• 3. The Bank places great importance and priority on maintaining a robust liquidity profile. As part of this strategy, the Bank endeavours to ensure that its funding base is mainly sourced from a stable and well diversified deposit base. Therefore, in general, the Bank does not normally solicit wholesale market funding for its ordinary banking activities. However, in the event that this situation changes in the future, a proper policy framework will be put in place to ensure that the impact of such strategy is well understood and monitored, through adequate limits and controls.
  • 4. Senior Management will carefully assess and weigh the risk versus rewards for all business proposals that potentially create significant risk concentration (be it in products, sectors, markets or countries). Final approval for such proposals will only be granted for reasons deemed to be of high importance for the Bank. When doing so, Senior Management will ensure that such concentration risk is adequately mitigated and controlled.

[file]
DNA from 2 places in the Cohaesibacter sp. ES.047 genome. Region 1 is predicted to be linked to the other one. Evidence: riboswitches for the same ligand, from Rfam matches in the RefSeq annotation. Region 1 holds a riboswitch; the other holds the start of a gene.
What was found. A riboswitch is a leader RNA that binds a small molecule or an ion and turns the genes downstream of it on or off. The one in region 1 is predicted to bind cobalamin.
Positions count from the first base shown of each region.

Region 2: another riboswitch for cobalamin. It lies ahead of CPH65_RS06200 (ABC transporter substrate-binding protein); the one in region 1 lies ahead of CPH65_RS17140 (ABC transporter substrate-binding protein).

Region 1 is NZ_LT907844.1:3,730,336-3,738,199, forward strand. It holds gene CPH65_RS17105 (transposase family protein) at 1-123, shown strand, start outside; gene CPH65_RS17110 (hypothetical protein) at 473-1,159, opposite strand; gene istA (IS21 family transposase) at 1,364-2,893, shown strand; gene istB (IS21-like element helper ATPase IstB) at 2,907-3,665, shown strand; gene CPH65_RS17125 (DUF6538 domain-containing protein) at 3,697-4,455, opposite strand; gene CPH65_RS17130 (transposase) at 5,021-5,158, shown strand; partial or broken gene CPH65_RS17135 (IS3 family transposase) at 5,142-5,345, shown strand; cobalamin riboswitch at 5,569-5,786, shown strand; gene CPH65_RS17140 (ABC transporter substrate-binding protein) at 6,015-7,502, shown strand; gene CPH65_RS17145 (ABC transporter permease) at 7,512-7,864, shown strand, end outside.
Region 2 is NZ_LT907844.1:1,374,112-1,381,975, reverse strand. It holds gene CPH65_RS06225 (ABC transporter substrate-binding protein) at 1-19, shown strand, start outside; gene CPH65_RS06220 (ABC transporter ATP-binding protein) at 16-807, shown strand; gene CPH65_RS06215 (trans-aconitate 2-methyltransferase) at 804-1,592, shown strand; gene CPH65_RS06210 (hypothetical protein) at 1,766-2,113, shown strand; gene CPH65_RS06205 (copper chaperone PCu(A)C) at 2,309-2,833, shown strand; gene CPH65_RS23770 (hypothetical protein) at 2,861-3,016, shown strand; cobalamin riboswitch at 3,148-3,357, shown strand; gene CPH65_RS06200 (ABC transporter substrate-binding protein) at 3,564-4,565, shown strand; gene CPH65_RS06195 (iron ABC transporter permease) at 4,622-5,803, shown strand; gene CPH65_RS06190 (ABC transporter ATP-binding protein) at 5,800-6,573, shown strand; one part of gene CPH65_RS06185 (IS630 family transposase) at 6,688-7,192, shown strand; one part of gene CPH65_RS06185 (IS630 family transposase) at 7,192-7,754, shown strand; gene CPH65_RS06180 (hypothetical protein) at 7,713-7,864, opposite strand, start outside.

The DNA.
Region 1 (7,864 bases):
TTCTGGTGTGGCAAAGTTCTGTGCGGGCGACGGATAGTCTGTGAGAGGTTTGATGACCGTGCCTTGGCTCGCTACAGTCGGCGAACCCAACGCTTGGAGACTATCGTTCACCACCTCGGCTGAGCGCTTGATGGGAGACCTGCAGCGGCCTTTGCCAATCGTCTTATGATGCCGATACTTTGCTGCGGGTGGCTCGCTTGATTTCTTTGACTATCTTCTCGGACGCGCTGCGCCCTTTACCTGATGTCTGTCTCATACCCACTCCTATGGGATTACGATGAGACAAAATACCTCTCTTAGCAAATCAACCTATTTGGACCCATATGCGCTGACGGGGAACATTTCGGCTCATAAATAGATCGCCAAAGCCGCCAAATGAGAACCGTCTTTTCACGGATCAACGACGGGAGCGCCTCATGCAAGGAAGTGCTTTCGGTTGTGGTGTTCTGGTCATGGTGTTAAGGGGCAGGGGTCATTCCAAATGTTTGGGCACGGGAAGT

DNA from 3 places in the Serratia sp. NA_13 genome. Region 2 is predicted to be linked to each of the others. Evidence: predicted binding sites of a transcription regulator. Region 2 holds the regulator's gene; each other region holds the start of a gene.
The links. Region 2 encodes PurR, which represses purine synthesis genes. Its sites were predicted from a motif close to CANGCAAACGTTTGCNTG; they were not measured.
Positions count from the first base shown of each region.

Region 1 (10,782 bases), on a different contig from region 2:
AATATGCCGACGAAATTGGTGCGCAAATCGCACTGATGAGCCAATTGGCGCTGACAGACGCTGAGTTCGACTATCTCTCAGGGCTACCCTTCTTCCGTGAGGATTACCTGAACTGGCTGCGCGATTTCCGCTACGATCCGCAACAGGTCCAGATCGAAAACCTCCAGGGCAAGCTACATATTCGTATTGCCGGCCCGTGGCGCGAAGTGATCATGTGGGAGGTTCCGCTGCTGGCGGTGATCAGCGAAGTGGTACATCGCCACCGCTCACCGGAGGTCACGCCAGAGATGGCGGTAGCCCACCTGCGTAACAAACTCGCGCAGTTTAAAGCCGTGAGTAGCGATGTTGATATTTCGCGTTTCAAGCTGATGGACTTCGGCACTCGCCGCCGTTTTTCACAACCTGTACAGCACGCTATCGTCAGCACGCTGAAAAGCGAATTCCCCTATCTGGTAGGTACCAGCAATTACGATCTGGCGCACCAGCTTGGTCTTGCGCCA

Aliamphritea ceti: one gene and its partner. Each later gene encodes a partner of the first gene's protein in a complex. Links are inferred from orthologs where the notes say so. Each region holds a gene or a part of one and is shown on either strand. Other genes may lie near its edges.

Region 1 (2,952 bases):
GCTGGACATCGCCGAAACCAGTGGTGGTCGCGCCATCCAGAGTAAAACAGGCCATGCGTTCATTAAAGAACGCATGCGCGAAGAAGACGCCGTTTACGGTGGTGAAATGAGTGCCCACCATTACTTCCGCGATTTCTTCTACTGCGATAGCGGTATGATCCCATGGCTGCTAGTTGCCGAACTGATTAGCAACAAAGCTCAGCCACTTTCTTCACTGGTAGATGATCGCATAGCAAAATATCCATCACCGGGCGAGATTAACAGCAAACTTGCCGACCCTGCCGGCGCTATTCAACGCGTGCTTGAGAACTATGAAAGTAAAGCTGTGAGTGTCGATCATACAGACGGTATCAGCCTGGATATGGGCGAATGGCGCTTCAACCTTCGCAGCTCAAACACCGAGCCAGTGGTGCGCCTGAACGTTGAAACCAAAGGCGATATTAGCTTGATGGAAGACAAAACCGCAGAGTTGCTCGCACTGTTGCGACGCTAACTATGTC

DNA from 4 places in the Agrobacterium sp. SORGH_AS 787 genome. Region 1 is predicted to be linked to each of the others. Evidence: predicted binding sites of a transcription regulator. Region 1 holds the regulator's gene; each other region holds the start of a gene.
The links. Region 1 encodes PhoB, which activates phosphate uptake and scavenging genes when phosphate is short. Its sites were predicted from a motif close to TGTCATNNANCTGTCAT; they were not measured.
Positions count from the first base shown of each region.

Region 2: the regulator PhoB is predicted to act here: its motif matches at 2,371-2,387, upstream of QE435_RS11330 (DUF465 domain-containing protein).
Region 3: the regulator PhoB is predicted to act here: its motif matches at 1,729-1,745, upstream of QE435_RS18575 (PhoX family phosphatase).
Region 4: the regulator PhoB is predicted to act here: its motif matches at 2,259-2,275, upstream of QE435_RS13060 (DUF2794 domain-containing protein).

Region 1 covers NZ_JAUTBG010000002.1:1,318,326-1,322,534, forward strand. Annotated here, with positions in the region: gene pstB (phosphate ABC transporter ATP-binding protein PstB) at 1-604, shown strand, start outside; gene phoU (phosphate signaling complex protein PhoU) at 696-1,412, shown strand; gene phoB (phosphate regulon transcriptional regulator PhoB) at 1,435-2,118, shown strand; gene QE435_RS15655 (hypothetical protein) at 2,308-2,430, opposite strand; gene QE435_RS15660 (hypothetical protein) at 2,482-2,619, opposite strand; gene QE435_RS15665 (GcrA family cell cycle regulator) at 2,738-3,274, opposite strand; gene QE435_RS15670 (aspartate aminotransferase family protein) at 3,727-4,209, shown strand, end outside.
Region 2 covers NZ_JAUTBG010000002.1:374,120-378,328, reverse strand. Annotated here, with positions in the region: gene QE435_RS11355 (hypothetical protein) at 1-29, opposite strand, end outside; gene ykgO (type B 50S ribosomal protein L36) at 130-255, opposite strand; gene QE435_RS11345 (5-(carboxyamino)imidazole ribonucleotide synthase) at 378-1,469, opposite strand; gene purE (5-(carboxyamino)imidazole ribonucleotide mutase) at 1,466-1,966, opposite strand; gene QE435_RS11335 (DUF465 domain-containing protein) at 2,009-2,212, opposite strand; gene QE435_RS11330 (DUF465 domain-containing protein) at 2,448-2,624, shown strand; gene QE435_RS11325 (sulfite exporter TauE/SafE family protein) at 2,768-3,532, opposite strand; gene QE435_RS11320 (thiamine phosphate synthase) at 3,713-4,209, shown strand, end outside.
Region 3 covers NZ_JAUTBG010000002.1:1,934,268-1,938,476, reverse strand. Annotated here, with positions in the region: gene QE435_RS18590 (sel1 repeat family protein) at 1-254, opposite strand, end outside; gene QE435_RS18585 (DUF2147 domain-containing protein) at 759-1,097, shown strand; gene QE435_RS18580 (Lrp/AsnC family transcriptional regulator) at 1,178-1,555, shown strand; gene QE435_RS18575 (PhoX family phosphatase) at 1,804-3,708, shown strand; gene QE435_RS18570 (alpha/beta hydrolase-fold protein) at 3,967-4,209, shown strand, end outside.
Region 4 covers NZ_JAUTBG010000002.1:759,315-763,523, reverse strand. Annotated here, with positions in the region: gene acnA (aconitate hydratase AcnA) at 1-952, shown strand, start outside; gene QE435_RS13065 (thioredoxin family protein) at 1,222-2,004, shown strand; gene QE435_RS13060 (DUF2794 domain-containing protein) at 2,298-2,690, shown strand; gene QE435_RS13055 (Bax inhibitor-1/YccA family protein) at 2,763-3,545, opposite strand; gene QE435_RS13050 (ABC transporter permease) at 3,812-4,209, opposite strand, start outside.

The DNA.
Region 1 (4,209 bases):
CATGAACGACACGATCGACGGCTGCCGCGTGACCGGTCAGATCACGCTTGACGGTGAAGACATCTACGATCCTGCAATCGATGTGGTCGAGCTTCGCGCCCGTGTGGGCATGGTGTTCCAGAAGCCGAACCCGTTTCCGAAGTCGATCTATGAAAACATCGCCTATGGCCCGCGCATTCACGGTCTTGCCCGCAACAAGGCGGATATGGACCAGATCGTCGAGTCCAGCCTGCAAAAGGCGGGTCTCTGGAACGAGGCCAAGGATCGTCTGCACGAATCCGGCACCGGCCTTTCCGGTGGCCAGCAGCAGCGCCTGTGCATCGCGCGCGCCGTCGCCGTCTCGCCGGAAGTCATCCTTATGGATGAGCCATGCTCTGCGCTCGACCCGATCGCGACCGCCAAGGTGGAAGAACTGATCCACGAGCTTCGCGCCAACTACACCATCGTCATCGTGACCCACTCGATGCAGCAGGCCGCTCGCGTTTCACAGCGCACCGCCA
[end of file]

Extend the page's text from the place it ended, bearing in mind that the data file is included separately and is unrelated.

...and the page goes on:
• 5. The Bank upholds the highest standards of ethics and professional competence when providing banking services to its clients and engaging with counterparts. Therefore, no products or services or other types of banking transactions will be contracted if deemed unsuitable to the clients or if they can potentially raise financial or reputational risk for the Bank.
  • 6. The Bank gives the highest importance to the full and complete implementation of all laws and regulations governing its activities. To achieve this, the Bank will conduct regular due diligence exercises and establish adequate controls to ensure that strict adherence to laws and regulations is maintained at all times.
  • 7. The Bank has a very low risk appetite for name lending.
  • 8. The Bank has a low risk appetite for holding for its own account volatile financial instruments that can generate undesirable earnings fluctuations.

Broadening the Stress Testing Scope

Stress testing is used by Bank Audi to measure the Bank’s vulnerability to exceptional but plausible events. Bank Audi has formalised stress testing within a Board of Director-approved document and conducts regular stress testing for material risks to which it is exposed and resulting from both on and off-balance sheet transactions.

The selection of stress testing scenarios is the result of the discussion between Group Risk, Group Finance and business lines, in consultation with the Group Research department. The results are reported to the Group Executive Committee, Board Group Risk Committee and Board of Directors depending on the materiality and relevance of the stress test at hand.